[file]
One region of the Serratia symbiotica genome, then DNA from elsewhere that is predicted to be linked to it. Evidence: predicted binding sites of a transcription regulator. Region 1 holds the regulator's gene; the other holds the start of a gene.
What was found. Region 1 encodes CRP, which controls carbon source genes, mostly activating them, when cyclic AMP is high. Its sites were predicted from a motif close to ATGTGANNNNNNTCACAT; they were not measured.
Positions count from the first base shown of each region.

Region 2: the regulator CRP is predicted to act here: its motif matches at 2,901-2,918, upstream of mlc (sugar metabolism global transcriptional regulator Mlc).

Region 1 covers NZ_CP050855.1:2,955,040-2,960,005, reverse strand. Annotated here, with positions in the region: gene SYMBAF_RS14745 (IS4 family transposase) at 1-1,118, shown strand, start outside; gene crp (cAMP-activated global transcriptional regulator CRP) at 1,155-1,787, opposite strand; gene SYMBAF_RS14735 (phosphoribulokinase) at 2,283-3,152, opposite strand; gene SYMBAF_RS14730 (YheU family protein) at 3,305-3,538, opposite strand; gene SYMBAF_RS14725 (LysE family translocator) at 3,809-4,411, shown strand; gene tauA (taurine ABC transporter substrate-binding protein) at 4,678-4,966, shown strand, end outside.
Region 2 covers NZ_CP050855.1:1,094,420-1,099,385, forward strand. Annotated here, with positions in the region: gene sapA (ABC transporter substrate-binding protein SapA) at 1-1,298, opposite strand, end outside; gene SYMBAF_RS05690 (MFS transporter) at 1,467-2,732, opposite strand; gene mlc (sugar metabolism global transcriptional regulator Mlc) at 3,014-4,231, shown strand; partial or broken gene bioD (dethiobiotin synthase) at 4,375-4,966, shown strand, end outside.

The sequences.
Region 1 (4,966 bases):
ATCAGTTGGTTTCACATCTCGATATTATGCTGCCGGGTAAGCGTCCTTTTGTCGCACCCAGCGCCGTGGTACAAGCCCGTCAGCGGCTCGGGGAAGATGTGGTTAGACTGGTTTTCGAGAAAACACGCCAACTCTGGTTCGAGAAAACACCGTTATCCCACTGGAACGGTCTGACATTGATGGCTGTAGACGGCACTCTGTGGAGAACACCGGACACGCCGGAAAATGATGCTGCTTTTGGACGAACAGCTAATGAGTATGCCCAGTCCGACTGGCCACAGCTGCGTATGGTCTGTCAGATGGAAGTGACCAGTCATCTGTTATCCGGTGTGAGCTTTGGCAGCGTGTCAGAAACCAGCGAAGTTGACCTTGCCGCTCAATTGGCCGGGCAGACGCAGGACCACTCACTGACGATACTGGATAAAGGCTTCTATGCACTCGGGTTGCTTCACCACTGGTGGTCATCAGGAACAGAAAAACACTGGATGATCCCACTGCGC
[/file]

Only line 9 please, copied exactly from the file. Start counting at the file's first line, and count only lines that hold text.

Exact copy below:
ATCAGTTGGTTTCACATCTCGATATTATGCTGCCGGGTAAGCGTCCTTTTGTCGCACCCAGCGCCGTGGTACAAGCCCGTCAGCGGCTCGGGGAAGATGTGGTTAGACTGGTTTTCGAGAAAACACGCCAACTCTGGTTCGAGAAAACACCGTTATCCCACTGGAACGGTCTGACATTGATGGCTGTAGACGGCACTCTGTGGAGAACACCGGACACGCCGGAAAATGATGCTGCTTTTGGACGAACAGCTAATGAGTATGCCCAGTCCGACTGGCCACAGCTGCGTATGGTCTGTCAGATGGAAGTGACCAGTCATCTGTTATCCGGTGTGAGCTTTGGCAGCGTGTCAGAAACCAGCGAAGTTGACCTTGCCGCTCAATTGGCCGGGCAGACGCAGGACCACTCACTGACGATACTGGATAAAGGCTTCTATGCACTCGGGTTGCTTCACCACTGGTGGTCATCAGGAACAGAAAAACACTGGATGATCCCACTGCGC